TU/e has been one of the first players that decided to explore construction 3D printing in the Netherlands. What was the focus of the research at that time?
In the very beginning, the focus was on the printing system – the concept of a machine that could print big parts for bridges, houses. The biggest priority then was to guarantee buildability, preventing collapse, for the height required for these elements.
And how far have they evolved today?
The research went a long way since then, with the study of the reinforcement, real-time control of the printing system and the development of new mixes. The materials used in our 3D printer have evolved from a commercially available cement mortar to new materials (sustainable and functional). We are now developing new compositions that contain added functionalities – self-sensing, self-healing, as an example. A top priority now is to reduce the cement content and move to sustainable binders. Another priority is to increase the aggregate size, shifting from a mortar to concrete.
There are a variety of 3D printing methods used in construction today, with the main ones being extrusion (concrete/cement, wax, foam, polymers), powder bonding (polymer bond, reactive bond, sintering), and additive welding. What are, according to you, the ones that have proved their worth?
For now, we use mainly the extrusion process and I think that for mortars this is the most reliable and the one that shows good potential for scaling up. Powder bonding also proved its worth but I am more sceptical about the potential for applications at the industrial scale, on-site, for example.
As part of TU/e’s research projects and even in your studies, there has always been a key focus on concrete. Why this material? What advantages does it bring that others do not have?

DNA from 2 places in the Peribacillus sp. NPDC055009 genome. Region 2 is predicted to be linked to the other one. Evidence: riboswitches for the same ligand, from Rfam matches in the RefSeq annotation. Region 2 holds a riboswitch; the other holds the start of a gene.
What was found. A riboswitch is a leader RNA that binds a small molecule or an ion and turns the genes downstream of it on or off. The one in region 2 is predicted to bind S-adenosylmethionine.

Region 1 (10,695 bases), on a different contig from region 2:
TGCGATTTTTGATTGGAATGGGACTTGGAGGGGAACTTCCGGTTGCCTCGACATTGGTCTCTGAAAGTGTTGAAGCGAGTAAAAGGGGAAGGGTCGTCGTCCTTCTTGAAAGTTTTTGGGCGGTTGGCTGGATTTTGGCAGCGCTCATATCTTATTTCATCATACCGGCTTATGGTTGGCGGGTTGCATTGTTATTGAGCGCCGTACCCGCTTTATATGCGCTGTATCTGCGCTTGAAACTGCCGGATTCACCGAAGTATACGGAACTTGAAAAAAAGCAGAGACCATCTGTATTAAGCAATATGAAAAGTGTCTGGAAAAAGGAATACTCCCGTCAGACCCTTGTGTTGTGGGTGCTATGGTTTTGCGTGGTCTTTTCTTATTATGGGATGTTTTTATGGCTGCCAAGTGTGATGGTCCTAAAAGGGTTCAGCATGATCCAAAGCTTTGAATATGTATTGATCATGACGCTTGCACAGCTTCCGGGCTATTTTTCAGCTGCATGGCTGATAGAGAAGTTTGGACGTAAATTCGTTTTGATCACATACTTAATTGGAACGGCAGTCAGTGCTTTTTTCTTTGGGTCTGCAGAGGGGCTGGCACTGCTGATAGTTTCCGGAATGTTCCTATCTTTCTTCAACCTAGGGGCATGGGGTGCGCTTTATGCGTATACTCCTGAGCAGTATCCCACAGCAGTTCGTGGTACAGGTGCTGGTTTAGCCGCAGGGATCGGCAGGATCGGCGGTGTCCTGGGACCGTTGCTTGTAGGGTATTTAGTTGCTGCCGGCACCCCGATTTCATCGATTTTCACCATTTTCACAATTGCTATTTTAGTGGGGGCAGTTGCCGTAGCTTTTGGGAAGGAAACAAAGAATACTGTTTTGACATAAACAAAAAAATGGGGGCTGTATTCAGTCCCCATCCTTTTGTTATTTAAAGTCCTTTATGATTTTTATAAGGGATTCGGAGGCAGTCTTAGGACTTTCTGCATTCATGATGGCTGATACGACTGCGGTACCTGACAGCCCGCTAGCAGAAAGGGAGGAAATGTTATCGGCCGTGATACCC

In the past, the focus was on concrete, more due to practical issues, however, concrete is not the focus of my research. I am the PI (leader) of two projects funded by NWO, the Dutch research council, which aim precisely at creating compositions that are sustainable and circular. My research focuses on finding alternative binders and developing smart materials for 3D printing.
What are the challenges that may arouse in developing fully customisable 3D printable materials for construction?
[These are challenges that will be further developed in the upcoming panel dedicated to the hidden complexities of construction 3D printing.]
- The adequate control of the fresh properties, pumpability, extrudability and buildability
- Finding alternatives to cement that are equally low-cost and abundant
- When working with alkali-activated materials, joining the activation step with the printing process is a complex task
You will share your expertise in the upcoming days in the next additive talks session dedicated to the hidden complexities in construction 3D printing, alongside PERI’s Head of 3D Construction Printing Dr. Fabian Meyer-Broetz and COBOD’s cofounder & Head of Americas Philip Lund-Nielsen. Are there any current projects you are working on, that you would like to share upfront?
I am currently leading two consortium projects [that I may further develop during the panel]
- Additive manufacturing of functional construction materials on-demand – Funded by NWO under the programme Materials NL: Challenges (project number: 17895).
- Additive manufacturing of sustainable concrete for zero-energy buildings – Funded by NWO under the programme High Tech Systems and Materials (project number 17967)
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